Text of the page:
There are two main types of insurance: term life insurance and permanent insurance. The death benefit for these types differs. Today we will discuss how and why.

Term Life Insurance

These policies will be in effect in 10, 20 or 30-year terms depending on your choices. During this time, you’ll pay a modest premium, and the death benefit will be paid out to the beneficiaries of the policy, and that is it. There is no cash-out value for a term life insurance policy, so it cannot benefit the insured during the policy. These policies are designed to have a steady cost throughout the term and often are cheaper for younger people who are less likely to die, and therefore are more expensive for older applicants.

These policies are often used for families just starting up when insurance needs are going to be greater, to ensure that if the insured passes away, the survivors will have access to the death benefit to continue paying for education, mortgage, etc. Once a term policy ends, all coverage from it is going to end, and you lose your death benefit. You’ll have to decide whether it is in your best interest to take out another term life insurance policy or go with a permanent life insurance policy instead.

Permanent Life Insurance

Permanent life insurance, as its name implies, a life insurance policy that does not expire. These life insurance policies often have higher premiums, although they will be consistent throughout the length of the policy. This results in higher premiums when younger, but lower premiums when older. The other major distinction with permanent policies is that a portion of your premiums is set aside to accumulate value over time. This set aside value can be saved or leveraged. This cash value can be used in place of paying for the premium later in life, to purchase an annuity, or you can even borrow against the cash value (acting as a form of savings plan). The death benefit will be paid out to the survivors upon the death of the life insured. If the cash savings in the account was used to enhance the policy with an additional term policy, the beneficiaries benefit from that as well.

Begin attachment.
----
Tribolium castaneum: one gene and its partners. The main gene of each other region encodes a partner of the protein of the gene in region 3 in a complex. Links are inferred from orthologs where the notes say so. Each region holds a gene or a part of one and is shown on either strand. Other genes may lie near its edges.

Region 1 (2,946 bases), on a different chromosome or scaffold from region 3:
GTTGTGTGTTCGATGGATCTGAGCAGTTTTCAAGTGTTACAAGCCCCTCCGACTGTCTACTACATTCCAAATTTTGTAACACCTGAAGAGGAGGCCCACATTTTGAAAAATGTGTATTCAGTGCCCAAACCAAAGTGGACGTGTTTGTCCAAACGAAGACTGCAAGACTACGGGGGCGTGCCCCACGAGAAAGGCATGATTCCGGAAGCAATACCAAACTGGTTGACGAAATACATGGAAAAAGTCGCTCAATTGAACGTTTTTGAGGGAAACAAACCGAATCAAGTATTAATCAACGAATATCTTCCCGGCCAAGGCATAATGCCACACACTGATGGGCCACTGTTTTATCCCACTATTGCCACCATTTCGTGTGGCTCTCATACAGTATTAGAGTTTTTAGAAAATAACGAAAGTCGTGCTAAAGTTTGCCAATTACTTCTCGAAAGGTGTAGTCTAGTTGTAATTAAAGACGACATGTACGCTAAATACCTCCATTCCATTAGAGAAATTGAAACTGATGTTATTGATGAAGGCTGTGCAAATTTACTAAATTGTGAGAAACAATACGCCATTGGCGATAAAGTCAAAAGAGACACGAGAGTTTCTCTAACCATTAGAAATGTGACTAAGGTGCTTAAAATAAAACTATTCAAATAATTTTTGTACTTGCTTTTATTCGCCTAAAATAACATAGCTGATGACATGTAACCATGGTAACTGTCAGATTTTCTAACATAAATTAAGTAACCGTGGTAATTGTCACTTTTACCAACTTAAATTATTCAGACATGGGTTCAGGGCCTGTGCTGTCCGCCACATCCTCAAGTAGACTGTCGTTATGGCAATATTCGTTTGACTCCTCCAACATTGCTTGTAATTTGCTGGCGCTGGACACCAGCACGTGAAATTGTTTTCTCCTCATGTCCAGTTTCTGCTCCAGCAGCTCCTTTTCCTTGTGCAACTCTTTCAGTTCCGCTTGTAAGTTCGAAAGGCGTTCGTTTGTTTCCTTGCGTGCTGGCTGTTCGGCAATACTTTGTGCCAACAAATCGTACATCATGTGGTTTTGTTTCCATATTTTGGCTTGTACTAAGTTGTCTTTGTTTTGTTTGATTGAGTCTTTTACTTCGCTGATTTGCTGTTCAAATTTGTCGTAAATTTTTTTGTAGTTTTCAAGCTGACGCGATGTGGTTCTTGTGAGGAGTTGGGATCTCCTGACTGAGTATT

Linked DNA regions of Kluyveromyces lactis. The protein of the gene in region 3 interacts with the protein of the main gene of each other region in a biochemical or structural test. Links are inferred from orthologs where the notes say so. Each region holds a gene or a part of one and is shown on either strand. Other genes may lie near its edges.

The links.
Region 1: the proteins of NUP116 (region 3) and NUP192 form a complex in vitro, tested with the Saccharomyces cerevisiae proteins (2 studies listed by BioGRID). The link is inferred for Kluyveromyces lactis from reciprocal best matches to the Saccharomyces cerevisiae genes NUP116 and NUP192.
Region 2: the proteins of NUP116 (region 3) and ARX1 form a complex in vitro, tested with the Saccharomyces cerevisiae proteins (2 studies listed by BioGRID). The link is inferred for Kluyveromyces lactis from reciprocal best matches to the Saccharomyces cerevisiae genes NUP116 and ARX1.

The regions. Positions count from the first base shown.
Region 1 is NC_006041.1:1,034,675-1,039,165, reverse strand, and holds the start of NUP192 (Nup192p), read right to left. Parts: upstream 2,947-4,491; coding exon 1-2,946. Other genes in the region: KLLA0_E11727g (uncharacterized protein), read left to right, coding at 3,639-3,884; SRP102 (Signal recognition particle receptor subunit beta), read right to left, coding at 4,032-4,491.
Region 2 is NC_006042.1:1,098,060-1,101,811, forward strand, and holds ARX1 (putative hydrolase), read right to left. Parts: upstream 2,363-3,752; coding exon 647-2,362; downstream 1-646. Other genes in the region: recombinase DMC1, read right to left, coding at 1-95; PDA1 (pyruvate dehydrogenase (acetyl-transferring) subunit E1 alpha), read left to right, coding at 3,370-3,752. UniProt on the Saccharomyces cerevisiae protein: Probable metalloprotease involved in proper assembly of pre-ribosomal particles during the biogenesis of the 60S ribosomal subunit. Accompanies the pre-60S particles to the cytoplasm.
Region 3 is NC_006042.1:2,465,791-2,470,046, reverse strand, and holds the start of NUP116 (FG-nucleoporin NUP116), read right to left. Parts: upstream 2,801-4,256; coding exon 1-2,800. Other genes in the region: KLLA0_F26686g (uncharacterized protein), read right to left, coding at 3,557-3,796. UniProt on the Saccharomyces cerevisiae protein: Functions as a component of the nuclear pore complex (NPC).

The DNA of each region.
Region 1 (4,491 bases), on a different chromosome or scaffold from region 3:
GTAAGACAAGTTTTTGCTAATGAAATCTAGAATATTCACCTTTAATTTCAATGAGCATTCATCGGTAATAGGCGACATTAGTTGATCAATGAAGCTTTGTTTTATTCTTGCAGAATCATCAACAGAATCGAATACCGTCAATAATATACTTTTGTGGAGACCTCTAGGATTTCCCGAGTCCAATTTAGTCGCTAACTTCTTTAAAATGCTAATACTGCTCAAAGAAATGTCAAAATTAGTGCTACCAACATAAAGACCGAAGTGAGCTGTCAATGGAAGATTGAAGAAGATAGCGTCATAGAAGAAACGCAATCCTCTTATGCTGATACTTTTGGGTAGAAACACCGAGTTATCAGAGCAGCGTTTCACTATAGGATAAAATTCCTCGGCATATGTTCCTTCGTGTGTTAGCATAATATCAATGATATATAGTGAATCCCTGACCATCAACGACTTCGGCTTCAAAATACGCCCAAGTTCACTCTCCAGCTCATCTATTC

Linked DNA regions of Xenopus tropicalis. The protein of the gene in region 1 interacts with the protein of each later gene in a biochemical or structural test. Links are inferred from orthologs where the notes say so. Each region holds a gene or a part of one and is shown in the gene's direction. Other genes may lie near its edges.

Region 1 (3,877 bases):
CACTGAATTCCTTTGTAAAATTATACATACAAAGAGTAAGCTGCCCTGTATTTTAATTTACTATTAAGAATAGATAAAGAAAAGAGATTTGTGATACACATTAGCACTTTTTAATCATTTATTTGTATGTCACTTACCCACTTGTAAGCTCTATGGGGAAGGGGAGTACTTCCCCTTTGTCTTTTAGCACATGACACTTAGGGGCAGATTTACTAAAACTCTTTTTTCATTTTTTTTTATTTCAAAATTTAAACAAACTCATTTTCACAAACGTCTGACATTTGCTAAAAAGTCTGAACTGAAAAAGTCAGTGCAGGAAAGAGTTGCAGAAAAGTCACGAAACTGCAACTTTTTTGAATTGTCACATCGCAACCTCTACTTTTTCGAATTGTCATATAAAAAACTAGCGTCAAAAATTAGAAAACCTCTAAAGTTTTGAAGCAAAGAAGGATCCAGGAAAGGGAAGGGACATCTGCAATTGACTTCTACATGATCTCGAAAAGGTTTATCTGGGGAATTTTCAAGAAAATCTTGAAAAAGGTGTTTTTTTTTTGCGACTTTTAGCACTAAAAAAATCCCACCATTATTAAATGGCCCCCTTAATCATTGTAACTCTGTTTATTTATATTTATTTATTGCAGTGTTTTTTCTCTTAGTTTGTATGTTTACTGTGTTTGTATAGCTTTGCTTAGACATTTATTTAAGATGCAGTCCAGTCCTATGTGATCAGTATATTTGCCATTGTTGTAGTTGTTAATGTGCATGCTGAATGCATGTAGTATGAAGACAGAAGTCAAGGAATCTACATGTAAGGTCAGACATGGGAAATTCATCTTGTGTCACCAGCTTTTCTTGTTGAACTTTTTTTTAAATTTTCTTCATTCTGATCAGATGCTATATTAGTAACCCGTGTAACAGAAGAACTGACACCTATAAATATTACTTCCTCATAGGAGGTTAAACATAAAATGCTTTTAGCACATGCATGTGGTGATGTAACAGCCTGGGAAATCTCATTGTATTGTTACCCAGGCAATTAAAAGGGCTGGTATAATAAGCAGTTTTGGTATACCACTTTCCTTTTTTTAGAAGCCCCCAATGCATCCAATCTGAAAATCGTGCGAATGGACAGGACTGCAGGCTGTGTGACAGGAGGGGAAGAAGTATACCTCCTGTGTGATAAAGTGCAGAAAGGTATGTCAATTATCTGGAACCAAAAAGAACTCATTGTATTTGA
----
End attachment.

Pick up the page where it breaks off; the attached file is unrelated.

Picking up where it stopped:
There are varieties of permanent insurance:

Universal Life

Universal life insurance has more flexibility, adjustable premiums (depending on how investments are going), expenses, mortality costs and other contingencies. This results in the chance that your premiums could go down, or the death benefit could increase; however, there’s a chance that premiums could go up as well.

Variable Life Insurance

Variable life insurance isn’t likely to affect the amount beneficiaries will receive from death benefits; however, the cash value of the policy is variable based on investment fund or index performance.

Joint Insurance

Joint insurance is a common solution for spouses. It can be first-to-die (the policy pays the surviving spouse) or last-to-die (the policy pays the surviving spouse’s beneficiaries).

Understanding Death Benefits

It’s important to understand the different types of life insurance so that you have the coverage you need and can afford. Term life insurance is best for young people and families, but once you can afford it, permanent insurance gives you more flexibility, with the benefit of cash value. Visit LSM Insurance to learn more.

Author's Bio: 

For more information about life insurance and cash surrender value, visit LSM Insurance website.